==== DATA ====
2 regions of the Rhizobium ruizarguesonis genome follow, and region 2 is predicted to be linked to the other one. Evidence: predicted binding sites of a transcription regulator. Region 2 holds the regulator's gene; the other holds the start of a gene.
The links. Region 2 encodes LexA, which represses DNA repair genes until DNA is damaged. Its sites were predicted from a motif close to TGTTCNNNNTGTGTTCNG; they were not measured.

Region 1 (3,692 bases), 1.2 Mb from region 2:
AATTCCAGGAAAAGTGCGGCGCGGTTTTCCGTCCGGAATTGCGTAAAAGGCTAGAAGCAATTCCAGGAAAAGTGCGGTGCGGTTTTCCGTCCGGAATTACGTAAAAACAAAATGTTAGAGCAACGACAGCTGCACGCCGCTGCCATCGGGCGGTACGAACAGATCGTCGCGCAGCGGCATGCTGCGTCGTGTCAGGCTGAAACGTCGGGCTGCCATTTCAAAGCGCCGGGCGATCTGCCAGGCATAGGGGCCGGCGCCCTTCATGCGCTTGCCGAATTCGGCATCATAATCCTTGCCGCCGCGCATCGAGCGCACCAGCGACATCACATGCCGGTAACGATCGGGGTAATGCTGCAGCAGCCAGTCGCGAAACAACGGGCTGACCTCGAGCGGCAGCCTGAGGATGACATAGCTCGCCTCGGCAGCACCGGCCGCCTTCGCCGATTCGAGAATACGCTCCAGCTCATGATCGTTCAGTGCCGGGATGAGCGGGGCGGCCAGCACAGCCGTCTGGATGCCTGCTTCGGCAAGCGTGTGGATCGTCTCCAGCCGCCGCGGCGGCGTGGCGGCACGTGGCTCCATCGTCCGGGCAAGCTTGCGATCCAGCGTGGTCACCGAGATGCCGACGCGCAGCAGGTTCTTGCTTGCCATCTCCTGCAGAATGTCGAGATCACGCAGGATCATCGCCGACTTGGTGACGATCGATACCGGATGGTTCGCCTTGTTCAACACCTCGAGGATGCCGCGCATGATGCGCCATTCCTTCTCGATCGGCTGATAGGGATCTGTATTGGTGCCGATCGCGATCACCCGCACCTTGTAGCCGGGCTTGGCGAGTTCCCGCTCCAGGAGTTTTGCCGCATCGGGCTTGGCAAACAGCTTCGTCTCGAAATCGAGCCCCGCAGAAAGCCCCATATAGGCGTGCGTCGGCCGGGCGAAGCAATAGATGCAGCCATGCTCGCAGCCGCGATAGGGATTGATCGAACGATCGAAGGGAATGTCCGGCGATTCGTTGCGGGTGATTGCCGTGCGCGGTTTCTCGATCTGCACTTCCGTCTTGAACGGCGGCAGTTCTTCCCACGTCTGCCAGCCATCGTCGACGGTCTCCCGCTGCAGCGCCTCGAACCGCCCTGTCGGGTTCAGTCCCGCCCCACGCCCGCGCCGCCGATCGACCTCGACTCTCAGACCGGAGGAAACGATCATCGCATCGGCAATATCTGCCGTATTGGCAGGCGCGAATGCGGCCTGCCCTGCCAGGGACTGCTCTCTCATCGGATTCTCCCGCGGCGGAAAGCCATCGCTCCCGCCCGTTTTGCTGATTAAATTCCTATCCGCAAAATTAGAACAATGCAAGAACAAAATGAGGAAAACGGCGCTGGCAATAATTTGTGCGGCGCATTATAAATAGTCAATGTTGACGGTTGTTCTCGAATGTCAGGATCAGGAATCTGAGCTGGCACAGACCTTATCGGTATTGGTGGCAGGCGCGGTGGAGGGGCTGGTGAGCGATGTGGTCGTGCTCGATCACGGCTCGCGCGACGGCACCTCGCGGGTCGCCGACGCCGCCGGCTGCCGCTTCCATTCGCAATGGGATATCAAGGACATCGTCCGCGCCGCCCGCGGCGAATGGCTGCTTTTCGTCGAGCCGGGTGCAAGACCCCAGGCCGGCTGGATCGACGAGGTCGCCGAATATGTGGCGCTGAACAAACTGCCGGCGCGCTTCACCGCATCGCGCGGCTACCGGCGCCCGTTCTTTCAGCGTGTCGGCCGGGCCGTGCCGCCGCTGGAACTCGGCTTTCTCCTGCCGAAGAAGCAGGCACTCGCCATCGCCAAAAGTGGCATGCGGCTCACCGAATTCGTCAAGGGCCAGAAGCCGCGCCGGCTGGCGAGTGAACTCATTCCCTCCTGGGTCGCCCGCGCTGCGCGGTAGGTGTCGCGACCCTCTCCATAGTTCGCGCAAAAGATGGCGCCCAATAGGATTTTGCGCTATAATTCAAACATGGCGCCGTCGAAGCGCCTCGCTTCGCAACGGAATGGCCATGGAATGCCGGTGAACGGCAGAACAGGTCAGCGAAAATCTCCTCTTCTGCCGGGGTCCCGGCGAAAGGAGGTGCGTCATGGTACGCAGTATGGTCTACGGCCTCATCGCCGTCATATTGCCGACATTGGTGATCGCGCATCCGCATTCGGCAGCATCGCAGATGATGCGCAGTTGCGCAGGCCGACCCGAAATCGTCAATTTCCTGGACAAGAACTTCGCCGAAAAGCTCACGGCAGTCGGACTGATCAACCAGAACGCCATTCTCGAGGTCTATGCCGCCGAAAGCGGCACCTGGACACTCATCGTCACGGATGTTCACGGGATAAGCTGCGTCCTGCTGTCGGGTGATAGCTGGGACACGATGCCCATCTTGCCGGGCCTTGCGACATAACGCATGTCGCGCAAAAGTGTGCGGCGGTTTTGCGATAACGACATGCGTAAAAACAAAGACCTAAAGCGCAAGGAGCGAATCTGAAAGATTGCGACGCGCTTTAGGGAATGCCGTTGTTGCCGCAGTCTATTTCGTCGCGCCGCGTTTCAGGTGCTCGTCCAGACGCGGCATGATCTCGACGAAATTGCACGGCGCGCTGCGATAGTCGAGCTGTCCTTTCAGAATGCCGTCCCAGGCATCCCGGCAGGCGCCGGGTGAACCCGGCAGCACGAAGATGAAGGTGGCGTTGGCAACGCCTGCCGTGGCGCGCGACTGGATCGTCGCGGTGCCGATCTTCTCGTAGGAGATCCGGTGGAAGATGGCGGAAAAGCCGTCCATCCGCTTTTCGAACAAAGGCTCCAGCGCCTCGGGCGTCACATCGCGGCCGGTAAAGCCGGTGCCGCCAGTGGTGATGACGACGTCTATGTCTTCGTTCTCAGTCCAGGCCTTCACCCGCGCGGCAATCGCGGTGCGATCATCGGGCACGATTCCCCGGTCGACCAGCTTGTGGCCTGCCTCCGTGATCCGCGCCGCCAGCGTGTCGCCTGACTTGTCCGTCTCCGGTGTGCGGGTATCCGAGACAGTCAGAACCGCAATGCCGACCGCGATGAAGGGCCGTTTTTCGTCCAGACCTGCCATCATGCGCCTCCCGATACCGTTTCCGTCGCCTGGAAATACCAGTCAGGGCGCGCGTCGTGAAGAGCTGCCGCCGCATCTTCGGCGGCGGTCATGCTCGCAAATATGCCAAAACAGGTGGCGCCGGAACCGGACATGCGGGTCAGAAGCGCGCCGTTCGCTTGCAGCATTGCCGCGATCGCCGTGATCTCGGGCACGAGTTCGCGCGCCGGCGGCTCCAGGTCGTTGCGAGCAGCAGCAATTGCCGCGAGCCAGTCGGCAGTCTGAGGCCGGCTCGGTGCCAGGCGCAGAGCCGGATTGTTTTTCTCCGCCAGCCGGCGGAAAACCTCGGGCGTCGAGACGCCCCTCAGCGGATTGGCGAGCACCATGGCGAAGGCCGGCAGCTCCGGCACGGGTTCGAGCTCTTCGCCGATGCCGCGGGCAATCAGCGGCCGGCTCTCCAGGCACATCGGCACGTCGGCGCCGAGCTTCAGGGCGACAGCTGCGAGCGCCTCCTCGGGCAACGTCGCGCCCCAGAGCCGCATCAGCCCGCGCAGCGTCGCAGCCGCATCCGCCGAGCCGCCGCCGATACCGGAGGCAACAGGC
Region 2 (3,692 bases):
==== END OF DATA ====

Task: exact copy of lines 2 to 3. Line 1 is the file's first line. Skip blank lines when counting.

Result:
The links. Region 2 encodes LexA, which represses DNA repair genes until DNA is damaged. Its sites were predicted from a motif close to TGTTCNNNNTGTGTTCNG; they were not measured.

Region 1 (3,692 bases), 1.2 Mb from region 2: